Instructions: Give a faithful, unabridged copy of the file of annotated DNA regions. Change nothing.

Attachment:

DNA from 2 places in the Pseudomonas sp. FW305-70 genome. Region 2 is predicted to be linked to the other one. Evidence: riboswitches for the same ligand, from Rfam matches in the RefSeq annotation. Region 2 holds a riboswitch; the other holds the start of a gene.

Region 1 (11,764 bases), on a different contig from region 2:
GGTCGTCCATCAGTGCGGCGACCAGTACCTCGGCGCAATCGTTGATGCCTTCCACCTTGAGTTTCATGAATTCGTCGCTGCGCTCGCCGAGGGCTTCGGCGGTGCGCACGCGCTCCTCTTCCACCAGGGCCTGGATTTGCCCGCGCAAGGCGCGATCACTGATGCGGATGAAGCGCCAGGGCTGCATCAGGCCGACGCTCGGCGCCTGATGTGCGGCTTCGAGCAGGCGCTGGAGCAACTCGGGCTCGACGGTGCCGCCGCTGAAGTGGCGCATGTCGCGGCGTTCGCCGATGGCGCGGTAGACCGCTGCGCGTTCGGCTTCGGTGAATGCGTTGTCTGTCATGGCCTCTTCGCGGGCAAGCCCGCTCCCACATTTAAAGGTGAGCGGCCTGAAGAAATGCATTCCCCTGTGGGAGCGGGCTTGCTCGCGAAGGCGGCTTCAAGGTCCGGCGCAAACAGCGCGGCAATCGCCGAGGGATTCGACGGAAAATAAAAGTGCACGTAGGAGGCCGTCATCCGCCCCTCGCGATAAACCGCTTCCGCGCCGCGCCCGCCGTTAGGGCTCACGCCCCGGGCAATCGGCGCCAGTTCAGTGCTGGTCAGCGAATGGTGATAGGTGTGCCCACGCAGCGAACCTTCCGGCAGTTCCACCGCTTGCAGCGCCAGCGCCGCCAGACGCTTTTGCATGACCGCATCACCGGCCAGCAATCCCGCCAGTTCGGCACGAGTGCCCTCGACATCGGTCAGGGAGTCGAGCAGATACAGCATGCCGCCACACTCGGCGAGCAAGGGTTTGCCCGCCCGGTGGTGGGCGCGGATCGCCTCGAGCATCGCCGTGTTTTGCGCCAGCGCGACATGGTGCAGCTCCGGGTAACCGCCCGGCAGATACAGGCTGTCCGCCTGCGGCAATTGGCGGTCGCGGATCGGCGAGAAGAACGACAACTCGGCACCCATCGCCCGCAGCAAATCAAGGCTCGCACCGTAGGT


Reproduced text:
DNA from 2 places in the Pseudomonas sp. FW305-70 genome. Region 2 is predicted to be linked to the other one. Evidence: riboswitches for the same ligand, from Rfam matches in the RefSeq annotation. Region 2 holds a riboswitch; the other holds the start of a gene.

Region 1 (11,764 bases), on a different contig from region 2:
GGTCGTCCATCAGTGCGGCGACCAGTACCTCGGCGCAATCGTTGATGCCTTCCACCTTGAGTTTCATGAATTCGTCGCTGCGCTCGCCGAGGGCTTCGGCGGTGCGCACGCGCTCCTCTTCCACCAGGGCCTGGATTTGCCCGCGCAAGGCGCGATCACTGATGCGGATGAAGCGCCAGGGCTGCATCAGGCCGACGCTCGGCGCCTGATGTGCGGCTTCGAGCAGGCGCTGGAGCAACTCGGGCTCGACGGTGCCGCCGCTGAAGTGGCGCATGTCGCGGCGTTCGCCGATGGCGCGGTAGACCGCTGCGCGTTCGGCTTCGGTGAATGCGTTGTCTGTCATGGCCTCTTCGCGGGCAAGCCCGCTCCCACATTTAAAGGTGAGCGGCCTGAAGAAATGCATTCCCCTGTGGGAGCGGGCTTGCTCGCGAAGGCGGCTTCAAGGTCCGGCGCAAACAGCGCGGCAATCGCCGAGGGATTCGACGGAAAATAAAAGTGCACGTAGGAGGCCGTCATCCGCCCCTCGCGATAAACCGCTTCCGCGCCGCGCCCGCCGTTAGGGCTCACGCCCCGGGCAATCGGCGCCAGTTCAGTGCTGGTCAGCGAATGGTGATAGGTGTGCCCACGCAGCGAACCTTCCGGCAGTTCCACCGCTTGCAGCGCCAGCGCCGCCAGACGCTTTTGCATGACCGCATCACCGGCCAGCAATCCCGCCAGTTCGGCACGAGTGCCCTCGACATCGGTCAGGGAGTCGAGCAGATACAGCATGCCGCCACACTCGGCGAGCAAGGGTTTGCCCGCCCGGTGGTGGGCGCGGATCGCCTCGAGCATCGCCGTGTTTTGCGCCAGCGCGACATGGTGCAGCTCCGGGTAACCGCCCGGCAGATACAGGCTGTCCGCCTGCGGCAATTGGCGGTCGCGGATCGGCGAGAAGAACGACAACTCGGCACCCATCGCCCGCAGCAAATCAAGGCTCGCACCGTAGGT